mahAvAkyadarpaNa -3 on ignorance

Anand Hudli anandhudli at HOTMAIL.COM
Wed Apr 15 12:48:08 CDT 1998

 shuddhimichchhanty-ashuddhasya nityaduHkhAtmanaH sukhaM |
 anityasyaiva nityatvamaho aGYajanAGYatA               ||

 They desire (think of) the impure as the pure, the eternally
 sorrowful as  (yielding) happiness, and the non-eternal as the
 eternal. Oh! What can we say about the ignorance of the ignorant!

 The mahAvAkyadarpaNa, as the name suggests, seeks to explain the
 essence of mahAvAkya's such as tattvamasi of the upanishhads.
 This work has been attributed to Shankara according to tradition,
 and has been hailed as belonging to the same calibre as the

 The above verse requires some explanation. Shankara has referred
 to the Yoga suutras of Patanjali in this verse.

 Yoga suutra 2.5 explains avidyA (ignorance) as follows:

 || anityAshuchiduHkhAnAtmasu nityashuchisukhAtmakhyAtiravidyA  ||

 avidyA (ignorance) is the (wrong) cognition of eternality, purity,
 happiness, and the Self in (what is) non-eternal, impure, sorrow or
 pain, and non-Self respectively.

 Let us consider these wrong cognitions one by one. The ignorant
 person considers what is non-eternal as the eternal. For example,
 the world, the sky with all its luminaries, etc. are thought of
 as being everlasting. The next wrong cognition is that of purity
 in what is impure. The body is impure because it is made up of
 flesh and blood, and contains fecal matter, urine, worms, etc. But
 the ignorant person thinks that the body is pure. The third wrong
 cognition mentioned by the suutra is that of happiness in what is
 sorrow. Everyone likes to experience pleasure. The ignorant person
 thinks pleasure can be derived from the enjoyment of sense objects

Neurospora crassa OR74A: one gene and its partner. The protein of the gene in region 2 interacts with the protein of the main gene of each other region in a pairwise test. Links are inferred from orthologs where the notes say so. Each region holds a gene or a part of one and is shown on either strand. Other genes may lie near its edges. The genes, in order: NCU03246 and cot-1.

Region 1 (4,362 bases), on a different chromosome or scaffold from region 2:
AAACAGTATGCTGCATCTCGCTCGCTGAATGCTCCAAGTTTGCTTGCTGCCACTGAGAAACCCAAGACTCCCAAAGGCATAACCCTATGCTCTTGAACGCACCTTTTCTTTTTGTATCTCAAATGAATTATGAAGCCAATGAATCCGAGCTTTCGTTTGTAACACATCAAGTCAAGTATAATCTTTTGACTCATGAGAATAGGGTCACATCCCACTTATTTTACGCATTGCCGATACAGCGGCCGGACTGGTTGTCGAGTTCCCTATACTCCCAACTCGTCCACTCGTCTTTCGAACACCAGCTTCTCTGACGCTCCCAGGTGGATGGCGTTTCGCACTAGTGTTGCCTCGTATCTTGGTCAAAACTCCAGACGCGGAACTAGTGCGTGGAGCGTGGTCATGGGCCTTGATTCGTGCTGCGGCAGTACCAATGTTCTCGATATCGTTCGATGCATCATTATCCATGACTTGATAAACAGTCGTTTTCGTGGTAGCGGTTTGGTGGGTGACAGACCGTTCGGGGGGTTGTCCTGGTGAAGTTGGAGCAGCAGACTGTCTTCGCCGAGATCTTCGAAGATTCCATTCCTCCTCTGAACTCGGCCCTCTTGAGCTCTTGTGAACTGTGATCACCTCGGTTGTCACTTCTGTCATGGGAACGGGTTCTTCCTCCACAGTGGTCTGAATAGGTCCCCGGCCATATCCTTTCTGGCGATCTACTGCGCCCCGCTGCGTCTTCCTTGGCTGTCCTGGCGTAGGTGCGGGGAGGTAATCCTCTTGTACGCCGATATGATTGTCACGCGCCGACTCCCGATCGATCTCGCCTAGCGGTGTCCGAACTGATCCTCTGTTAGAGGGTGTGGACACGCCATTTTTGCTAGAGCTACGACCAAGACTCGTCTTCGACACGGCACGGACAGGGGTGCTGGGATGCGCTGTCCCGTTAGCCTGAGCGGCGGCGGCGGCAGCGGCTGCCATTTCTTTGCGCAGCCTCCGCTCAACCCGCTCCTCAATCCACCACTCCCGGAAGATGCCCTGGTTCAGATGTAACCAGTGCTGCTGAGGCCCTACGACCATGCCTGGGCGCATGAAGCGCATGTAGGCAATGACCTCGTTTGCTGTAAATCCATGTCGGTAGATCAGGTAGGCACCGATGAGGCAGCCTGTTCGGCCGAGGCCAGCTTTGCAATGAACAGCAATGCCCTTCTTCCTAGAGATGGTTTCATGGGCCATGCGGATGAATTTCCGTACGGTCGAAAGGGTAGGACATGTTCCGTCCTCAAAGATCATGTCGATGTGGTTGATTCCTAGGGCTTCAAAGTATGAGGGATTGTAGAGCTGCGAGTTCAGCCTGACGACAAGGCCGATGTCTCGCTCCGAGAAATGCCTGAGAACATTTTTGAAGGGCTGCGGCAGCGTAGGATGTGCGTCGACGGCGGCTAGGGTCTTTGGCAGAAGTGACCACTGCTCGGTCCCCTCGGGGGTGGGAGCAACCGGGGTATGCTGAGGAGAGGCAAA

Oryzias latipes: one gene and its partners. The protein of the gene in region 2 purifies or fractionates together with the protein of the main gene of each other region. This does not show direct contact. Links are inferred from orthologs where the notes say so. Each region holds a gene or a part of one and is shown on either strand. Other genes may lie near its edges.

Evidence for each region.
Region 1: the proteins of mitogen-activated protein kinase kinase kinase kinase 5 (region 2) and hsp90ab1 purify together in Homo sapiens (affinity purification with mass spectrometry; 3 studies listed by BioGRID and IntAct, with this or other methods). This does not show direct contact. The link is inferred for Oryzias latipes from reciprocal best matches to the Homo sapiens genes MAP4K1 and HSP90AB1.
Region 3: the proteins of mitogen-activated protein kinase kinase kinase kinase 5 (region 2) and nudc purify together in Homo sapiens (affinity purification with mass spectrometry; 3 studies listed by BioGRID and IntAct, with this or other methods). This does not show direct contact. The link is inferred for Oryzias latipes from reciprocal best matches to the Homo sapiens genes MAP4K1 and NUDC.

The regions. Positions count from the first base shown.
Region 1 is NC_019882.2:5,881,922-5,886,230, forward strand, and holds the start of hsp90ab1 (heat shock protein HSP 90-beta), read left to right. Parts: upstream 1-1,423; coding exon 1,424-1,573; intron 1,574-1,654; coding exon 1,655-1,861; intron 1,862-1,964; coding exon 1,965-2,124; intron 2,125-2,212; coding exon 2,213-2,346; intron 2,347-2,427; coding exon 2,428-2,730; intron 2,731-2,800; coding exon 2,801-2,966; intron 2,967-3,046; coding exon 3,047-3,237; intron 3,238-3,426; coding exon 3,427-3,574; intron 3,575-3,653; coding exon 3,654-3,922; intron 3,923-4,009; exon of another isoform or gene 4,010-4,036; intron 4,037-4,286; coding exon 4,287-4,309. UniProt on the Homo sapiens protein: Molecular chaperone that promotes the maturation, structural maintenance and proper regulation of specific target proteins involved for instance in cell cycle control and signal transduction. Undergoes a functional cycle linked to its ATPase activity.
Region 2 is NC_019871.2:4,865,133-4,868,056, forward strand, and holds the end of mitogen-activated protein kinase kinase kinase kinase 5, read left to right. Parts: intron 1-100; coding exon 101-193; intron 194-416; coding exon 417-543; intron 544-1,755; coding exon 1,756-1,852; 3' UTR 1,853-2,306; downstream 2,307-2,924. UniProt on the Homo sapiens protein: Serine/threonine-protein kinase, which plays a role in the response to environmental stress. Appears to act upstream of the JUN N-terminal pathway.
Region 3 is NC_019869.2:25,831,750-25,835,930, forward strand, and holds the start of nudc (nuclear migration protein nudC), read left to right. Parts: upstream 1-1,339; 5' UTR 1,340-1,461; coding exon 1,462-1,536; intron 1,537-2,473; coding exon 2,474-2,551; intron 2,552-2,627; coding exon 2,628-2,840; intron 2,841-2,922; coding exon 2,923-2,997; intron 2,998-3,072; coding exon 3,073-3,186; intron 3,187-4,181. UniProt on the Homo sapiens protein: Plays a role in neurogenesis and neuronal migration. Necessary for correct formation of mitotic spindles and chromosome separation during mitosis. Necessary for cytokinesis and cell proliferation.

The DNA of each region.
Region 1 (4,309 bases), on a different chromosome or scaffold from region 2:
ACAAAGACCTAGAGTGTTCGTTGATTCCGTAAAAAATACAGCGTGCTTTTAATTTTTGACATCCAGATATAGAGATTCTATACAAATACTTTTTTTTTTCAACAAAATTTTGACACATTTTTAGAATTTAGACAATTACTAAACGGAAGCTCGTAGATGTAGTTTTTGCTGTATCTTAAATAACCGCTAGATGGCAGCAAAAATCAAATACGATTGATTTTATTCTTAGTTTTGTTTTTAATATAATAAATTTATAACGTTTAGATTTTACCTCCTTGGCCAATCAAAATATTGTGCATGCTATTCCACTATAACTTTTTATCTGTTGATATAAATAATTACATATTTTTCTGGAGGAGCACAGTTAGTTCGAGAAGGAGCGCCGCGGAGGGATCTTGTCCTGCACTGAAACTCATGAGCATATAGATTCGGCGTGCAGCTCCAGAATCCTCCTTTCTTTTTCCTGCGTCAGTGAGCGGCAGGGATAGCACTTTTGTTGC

and by the avoidance of unpleasant experiences.  First of all,
 unpleasant or painful experiences such as disease, old age, and
 death cannot be avoided. And enjoyment of
 sense objects is preceded by desire for such enjoyment. This desire
 increases passion and is indeed painful. In order to enjoy something
 we will have to undergo the painful stage of acquiring the sense
 object and creating conditions suitable for such enjoyment. The
 effort that is involved is painful. Furthermore, even after
 sense enjoyment, the desire does not decrease but it only increases,
 just as fire grows being fed by fuel. So sense enjoyment will not
 lead to an end of desire, but to increase in desire, which is again
 pain. Even during sense enjoyment there may be an anxiety that the
 enjoyment may come to end. For example, if someone earns a million
 dollars after considerable (and painful) effort, he/she will no
 doubt be happy at first to see the earnings. But soon anxiety
 takes over, because this hard-earned money has to be "wisely spent"
 or "invested", and not wasted or lost. So the point is that sense
 enjoyment always involves pain or sorrow. But the ignorant person
 thinks there is happiness to be found in sense enjoyment which is
 verily sorrow.

 The fourth wrong cognition mentioned is that of the non-Self in the
 Self. The ignorant person identifies the Self with the body, mind,
 relatives and possessions, etc.

 VyAsa in his commentary on the Yoga sUtras makes the following
 point while dealing with this sUtra.  The word "amitra", meaning
 non-friend, indicates neither the absence of a friend nor someone who
 is a friend. It means "an enemy." In the same way, avidyA is not the
 mere absence of cognition, nor is it the correct cognition. It is of
 a nature opposite to that of vidyA or jnAna.


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